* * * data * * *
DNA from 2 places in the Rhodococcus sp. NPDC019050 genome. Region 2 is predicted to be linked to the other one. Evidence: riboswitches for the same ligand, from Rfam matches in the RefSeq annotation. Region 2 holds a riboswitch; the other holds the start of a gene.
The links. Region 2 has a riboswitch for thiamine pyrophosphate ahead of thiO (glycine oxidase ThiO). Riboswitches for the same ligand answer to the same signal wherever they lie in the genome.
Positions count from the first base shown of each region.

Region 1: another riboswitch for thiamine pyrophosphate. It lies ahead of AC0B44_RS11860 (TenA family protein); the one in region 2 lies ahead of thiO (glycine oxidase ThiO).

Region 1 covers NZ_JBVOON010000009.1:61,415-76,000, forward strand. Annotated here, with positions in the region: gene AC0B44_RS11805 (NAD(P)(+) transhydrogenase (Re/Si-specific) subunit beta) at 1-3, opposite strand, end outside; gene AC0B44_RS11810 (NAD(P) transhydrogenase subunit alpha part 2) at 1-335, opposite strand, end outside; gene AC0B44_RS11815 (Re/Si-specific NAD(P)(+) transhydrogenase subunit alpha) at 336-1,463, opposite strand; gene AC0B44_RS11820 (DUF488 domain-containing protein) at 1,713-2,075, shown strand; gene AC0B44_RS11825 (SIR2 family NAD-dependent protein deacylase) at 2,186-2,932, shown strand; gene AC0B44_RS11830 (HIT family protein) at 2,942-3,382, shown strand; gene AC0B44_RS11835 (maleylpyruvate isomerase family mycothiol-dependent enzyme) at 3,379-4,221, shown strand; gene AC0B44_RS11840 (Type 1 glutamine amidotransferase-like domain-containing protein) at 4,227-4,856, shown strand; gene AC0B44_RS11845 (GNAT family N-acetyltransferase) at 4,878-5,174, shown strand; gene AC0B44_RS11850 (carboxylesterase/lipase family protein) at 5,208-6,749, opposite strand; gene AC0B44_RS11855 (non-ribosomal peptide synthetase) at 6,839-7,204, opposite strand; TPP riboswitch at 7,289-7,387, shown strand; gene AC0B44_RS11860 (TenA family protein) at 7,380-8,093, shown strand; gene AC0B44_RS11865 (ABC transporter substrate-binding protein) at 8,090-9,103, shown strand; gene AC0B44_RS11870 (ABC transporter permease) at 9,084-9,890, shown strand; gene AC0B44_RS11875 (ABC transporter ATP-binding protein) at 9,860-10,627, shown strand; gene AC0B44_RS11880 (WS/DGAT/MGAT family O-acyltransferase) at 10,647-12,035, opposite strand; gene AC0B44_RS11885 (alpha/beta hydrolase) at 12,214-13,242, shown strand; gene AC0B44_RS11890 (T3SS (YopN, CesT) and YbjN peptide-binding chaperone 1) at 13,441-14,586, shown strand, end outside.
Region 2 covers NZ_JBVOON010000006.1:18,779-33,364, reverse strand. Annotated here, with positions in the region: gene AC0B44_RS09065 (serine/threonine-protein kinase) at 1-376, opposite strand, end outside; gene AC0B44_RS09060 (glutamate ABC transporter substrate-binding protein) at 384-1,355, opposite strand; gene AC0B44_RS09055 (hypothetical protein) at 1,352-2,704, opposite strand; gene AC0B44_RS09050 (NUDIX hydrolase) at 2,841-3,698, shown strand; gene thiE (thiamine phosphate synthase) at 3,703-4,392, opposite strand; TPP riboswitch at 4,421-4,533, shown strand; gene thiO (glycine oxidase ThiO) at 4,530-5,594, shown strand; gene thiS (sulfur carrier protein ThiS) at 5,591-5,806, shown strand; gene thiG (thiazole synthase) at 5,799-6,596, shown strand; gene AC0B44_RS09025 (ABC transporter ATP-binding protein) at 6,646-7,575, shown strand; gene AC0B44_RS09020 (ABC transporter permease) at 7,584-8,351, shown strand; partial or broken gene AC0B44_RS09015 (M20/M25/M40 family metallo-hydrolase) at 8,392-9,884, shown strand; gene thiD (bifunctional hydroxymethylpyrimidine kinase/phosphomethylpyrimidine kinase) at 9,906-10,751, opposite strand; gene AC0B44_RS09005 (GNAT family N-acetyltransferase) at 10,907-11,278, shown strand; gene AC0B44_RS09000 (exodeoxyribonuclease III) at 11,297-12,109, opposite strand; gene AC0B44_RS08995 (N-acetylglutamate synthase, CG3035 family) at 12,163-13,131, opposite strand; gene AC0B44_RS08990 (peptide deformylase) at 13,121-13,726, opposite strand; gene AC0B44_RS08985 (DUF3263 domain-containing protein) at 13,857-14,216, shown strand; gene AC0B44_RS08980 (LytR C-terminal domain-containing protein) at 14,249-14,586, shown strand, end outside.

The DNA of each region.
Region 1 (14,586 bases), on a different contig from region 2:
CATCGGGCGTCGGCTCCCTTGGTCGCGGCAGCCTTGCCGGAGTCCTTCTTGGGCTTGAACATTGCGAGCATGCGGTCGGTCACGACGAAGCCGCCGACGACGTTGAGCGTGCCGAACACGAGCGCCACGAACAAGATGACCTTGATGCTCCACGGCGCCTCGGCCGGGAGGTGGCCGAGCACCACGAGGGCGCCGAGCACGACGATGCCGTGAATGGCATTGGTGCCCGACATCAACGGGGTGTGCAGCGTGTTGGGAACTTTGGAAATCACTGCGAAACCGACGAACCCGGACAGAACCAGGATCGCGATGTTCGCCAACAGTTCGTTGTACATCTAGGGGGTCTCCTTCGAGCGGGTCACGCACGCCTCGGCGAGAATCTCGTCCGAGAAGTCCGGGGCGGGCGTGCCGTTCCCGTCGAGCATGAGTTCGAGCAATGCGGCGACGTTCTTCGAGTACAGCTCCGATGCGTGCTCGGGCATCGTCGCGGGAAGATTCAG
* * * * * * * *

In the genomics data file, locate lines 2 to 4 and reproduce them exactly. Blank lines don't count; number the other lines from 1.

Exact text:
The links. Region 2 has a riboswitch for thiamine pyrophosphate ahead of thiO (glycine oxidase ThiO). Riboswitches for the same ligand answer to the same signal wherever they lie in the genome.
Positions count from the first base shown of each region.

Region 1: another riboswitch for thiamine pyrophosphate. It lies ahead of AC0B44_RS11860 (TenA family protein); the one in region 2 lies ahead of thiO (glycine oxidase ThiO).